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Seagate plans 2TB hard drive and SSD model

Both products launching next year

Seagate CEO Bill Watkins has announced that the company will introduce its first SSD (solid-state drive) storage and 2TB hard drive next year.

The company's first SSD product will be targeted at businesses that need speedy storage and can afford to pay a premium for the expensive drives. Seagate has no plans to release SSD drives for consumers as the high prices could deter them for the next few years, Watkins said.

The release date and price information for the 2TB hard drive were not available. Seagate released 1TB hard drives, the Barracuda 7200.11 and Barracuda ES.2, in the middle of 2007.

While there is no competition now between hard drives and SSDs, Seagate is thinking of going to SSDs in the long term to replace hard drives.

"SSDs are not price-competitive yet," Watkins said. The storage market is driven by cost-per-gigabyte and though SSDs provide benefits such as power savings, they won't be in laptops in the next few years, Watkins said. Low-power consumption capabilities and high speeds make SSDs useful for laptops, but the cost-per-gigabyte won't come down at least for the next few years, Watkins said.

"If the cost-per-gigabyte comes down to 10 cents, maybe," Seagate will focus on SSD storage for consumers, Watkins said.

A 128GB SSD costs $460 (£230), or $3.58 per gigabyte, compared to $60 (£30) for a 160GB hard drive, said Krishna Chander, senior analyst at iSuppli.

"It will take three to four years for SSDs to come to parity with hard drives," on price and reliability, Chander said.

Besides price, other issues will keep SSDs from the consumer space, Watkins said.

Users seek fat storage to carry data and hard drives can store terabytes of data, something SSDs can't do, Watkins said. SSDs also have write issues, with cells in the drives deteriorating quickly and reducing storage capacity, a general problem that plagues flash drives.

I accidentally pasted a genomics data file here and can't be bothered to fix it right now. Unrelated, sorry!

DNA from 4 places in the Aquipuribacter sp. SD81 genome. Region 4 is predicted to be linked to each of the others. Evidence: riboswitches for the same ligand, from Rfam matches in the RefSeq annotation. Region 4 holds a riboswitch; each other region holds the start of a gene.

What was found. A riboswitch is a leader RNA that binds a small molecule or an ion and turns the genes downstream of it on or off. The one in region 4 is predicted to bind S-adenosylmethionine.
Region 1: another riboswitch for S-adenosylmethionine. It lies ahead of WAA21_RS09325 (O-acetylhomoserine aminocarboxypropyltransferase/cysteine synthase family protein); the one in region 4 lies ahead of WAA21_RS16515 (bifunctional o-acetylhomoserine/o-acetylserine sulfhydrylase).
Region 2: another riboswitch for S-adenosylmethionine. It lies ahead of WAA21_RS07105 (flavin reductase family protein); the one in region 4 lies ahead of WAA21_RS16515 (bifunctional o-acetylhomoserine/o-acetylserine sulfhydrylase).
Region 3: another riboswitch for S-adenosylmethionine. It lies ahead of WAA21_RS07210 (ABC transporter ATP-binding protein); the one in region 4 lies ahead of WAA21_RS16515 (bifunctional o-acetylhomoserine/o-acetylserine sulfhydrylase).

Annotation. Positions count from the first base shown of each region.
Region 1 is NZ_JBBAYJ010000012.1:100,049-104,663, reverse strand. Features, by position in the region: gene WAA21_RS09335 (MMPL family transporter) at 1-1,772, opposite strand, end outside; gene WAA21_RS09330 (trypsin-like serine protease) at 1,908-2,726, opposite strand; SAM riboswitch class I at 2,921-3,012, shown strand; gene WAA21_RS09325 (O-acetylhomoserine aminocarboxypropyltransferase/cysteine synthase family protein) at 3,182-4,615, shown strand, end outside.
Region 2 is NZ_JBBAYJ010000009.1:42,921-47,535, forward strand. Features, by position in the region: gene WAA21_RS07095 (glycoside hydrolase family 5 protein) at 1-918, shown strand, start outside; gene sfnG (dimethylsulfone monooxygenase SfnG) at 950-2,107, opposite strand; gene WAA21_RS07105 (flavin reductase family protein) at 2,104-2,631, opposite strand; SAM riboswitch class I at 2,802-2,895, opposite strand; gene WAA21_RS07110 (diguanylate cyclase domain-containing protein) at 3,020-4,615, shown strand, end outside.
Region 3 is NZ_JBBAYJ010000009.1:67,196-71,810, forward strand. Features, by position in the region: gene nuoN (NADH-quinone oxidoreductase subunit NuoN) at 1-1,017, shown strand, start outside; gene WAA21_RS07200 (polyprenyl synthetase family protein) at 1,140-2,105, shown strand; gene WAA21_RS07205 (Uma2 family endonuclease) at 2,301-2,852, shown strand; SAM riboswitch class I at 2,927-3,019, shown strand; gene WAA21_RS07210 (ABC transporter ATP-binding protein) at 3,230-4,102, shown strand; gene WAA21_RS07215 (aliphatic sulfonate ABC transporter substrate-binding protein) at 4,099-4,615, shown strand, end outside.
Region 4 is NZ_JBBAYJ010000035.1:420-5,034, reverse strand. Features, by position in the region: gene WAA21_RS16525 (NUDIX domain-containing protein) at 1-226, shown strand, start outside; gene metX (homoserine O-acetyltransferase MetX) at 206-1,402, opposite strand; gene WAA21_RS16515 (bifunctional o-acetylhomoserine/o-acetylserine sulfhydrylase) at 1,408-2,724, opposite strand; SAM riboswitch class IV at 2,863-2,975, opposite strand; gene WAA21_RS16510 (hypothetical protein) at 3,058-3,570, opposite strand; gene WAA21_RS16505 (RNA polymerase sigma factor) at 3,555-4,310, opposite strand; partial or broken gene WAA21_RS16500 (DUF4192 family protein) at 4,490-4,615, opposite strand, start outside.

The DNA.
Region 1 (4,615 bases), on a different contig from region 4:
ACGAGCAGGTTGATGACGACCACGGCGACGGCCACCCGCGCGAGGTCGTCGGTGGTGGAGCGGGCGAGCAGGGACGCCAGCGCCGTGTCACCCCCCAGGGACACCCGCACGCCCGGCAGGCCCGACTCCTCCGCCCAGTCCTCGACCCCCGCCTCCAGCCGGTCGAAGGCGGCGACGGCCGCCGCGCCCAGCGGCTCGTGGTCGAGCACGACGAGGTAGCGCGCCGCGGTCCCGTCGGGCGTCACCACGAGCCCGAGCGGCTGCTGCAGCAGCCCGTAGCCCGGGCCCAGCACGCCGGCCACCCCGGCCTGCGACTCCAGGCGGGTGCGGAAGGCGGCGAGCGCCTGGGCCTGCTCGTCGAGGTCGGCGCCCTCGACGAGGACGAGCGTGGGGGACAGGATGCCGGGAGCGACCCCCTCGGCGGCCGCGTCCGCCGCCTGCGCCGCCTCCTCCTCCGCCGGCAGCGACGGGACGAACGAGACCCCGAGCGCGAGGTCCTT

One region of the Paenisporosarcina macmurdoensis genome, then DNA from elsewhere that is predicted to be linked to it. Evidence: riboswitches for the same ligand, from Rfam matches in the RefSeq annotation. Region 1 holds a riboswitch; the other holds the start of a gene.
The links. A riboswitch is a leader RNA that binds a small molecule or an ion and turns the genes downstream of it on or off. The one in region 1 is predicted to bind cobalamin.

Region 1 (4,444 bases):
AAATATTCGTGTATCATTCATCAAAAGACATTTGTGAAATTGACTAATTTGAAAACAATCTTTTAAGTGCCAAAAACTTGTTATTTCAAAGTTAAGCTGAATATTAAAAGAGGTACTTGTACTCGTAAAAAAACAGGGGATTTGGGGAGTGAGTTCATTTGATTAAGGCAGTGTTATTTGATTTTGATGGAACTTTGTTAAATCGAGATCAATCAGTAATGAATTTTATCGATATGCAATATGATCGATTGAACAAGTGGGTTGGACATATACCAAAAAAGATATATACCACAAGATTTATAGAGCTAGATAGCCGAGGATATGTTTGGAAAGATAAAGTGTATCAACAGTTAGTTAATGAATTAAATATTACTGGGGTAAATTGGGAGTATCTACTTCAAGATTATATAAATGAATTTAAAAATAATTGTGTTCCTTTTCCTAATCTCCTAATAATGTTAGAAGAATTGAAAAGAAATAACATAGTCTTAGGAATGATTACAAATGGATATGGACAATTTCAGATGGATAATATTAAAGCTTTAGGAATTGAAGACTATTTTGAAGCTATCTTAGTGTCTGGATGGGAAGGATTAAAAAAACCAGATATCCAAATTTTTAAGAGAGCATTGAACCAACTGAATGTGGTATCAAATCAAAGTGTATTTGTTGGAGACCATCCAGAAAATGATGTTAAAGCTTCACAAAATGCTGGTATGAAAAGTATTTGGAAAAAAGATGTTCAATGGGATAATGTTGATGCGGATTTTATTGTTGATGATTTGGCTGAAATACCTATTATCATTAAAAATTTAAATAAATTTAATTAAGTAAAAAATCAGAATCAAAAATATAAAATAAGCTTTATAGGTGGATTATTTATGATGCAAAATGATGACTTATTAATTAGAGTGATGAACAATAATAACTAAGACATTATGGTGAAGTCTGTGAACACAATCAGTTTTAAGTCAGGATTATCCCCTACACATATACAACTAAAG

Even business adoption of SSDs could be slow, Watkins said. "People are still trying to get tape out of the enterprise," Watkins said.

Seagate's SSD would be mainly for data centres that rely on processing data quickly, like indexing servers or search servers, that can temporarily store data until it is ultimately moved to permanent storage on hard drives or tape. Solid-state drives can move data up to 10 times quicker than hard drives, but data has to ultimately be moved to larger and more reliable storage, Watkins said.

The SSD drive could also be useful for data centres looking to save on energy consumption and costs.

Seagate is taking a wait-and-see approach to SSDs, similar to the company's approach to optical storage. Seagate acquired optical-storage company Quinta in 1997 when everyone thought optical storage would replace hard drives, Watkins said. Seagate wasn't sure how far rotating media technology would stretch, but the cost-per-gigabyte fell and hard drives overtook optical drive technology.

Selling hard drives will remain Seagate's focus for now, but it will make sure the SSD component is available to customers, Watkins said. The company is internally researching and developing SSD storage.

Seagate already offers hybrid drives like the Momentus that combine NAND flash storage with hard drives to reduce power consumption and improve boot times.

Seagate has been making noise in the SSD market for a year now, but it has been mostly vapourware, iSuppli analyst Chander said. Seagate needs to get a leg up over its competition by getting into the game early and packaging SSDs in volume.

"They haven't stretched out. They are losing an opportunity. The reality is no matter what, in the next three to five years SSDs are going to come out," Chander said.

Entering the SSD market early could give Seagate an advantage over its major competitor, Western Digital, which is too deeply lost in the hard drive market to make its presence felt in the SSD market, Chander said.


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